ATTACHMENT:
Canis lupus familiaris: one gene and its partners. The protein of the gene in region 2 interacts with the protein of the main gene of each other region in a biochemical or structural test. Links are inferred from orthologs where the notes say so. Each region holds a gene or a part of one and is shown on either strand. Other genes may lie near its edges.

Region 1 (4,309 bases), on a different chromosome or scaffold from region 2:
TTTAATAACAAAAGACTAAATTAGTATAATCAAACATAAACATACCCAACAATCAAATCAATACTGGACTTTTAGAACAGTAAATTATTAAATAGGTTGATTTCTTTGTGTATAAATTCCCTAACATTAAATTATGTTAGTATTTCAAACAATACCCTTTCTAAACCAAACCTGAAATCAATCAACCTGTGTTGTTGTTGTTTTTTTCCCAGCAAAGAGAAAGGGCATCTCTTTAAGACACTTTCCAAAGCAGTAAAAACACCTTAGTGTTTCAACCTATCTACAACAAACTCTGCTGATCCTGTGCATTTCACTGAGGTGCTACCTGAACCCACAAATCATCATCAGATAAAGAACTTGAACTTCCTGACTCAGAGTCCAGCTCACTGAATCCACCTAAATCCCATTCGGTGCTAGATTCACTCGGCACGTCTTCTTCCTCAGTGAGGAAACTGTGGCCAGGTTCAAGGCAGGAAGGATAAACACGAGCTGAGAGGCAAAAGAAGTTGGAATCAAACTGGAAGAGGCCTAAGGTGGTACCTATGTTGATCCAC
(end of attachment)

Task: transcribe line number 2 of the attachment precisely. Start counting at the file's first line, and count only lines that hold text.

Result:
Region 1 (4,309 bases), on a different chromosome or scaffold from region 2: